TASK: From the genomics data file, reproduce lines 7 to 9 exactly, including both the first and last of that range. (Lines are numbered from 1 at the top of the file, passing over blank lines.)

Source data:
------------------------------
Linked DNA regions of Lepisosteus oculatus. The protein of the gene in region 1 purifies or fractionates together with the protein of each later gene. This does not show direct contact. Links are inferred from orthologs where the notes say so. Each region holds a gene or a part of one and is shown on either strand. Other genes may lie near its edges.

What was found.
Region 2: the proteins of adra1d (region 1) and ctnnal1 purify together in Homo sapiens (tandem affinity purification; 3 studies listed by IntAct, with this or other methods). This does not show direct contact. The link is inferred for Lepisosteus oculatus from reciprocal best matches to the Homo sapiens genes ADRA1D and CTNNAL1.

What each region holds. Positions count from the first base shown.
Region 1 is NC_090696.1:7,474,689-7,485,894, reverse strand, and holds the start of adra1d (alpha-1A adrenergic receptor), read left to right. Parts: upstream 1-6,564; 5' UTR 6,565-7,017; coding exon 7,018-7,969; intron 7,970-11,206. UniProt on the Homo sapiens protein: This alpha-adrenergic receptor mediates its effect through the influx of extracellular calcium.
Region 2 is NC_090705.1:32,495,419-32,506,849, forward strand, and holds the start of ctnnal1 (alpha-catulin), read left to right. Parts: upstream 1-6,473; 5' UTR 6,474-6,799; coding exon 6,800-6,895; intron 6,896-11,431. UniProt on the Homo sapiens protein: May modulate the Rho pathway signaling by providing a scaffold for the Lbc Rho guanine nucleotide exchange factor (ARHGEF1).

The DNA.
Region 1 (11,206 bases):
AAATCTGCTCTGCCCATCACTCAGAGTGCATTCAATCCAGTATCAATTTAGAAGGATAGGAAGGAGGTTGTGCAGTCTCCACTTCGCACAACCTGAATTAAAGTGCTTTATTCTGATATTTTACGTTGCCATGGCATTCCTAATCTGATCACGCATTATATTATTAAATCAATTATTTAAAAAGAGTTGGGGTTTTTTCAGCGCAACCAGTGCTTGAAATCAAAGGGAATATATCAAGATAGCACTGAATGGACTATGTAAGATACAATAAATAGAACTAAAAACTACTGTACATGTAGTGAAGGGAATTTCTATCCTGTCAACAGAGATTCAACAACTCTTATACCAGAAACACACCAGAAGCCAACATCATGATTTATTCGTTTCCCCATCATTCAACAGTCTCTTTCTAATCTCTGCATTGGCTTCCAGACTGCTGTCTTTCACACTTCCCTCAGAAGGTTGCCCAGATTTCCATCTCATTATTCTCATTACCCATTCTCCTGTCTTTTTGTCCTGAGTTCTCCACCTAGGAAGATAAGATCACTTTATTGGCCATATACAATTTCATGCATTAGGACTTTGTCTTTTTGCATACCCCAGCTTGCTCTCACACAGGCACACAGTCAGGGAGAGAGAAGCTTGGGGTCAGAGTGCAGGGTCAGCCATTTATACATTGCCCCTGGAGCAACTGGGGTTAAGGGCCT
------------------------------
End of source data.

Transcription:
The DNA.
Region 1 (11,206 bases):
AAATCTGCTCTGCCCATCACTCAGAGTGCATTCAATCCAGTATCAATTTAGAAGGATAGGAAGGAGGTTGTGCAGTCTCCACTTCGCACAACCTGAATTAAAGTGCTTTATTCTGATATTTTACGTTGCCATGGCATTCCTAATCTGATCACGCATTATATTATTAAATCAATTATTTAAAAAGAGTTGGGGTTTTTTCAGCGCAACCAGTGCTTGAAATCAAAGGGAATATATCAAGATAGCACTGAATGGACTATGTAAGATACAATAAATAGAACTAAAAACTACTGTACATGTAGTGAAGGGAATTTCTATCCTGTCAACAGAGATTCAACAACTCTTATACCAGAAACACACCAGAAGCCAACATCATGATTTATTCGTTTCCCCATCATTCAACAGTCTCTTTCTAATCTCTGCATTGGCTTCCAGACTGCTGTCTTTCACACTTCCCTCAGAAGGTTGCCCAGATTTCCATCTCATTATTCTCATTACCCATTCTCCTGTCTTTTTGTCCTGAGTTCTCCACCTAGGAAGATAAGATCACTTTATTGGCCATATACAATTTCATGCATTAGGACTTTGTCTTTTTGCATACCCCAGCTTGCTCTCACACAGGCACACAGTCAGGGAGAGAGAAGCTTGGGGTCAGAGTGCAGGGTCAGCCATTTATACATTGCCCCTGGAGCAACTGGGGTTAAGGGCCT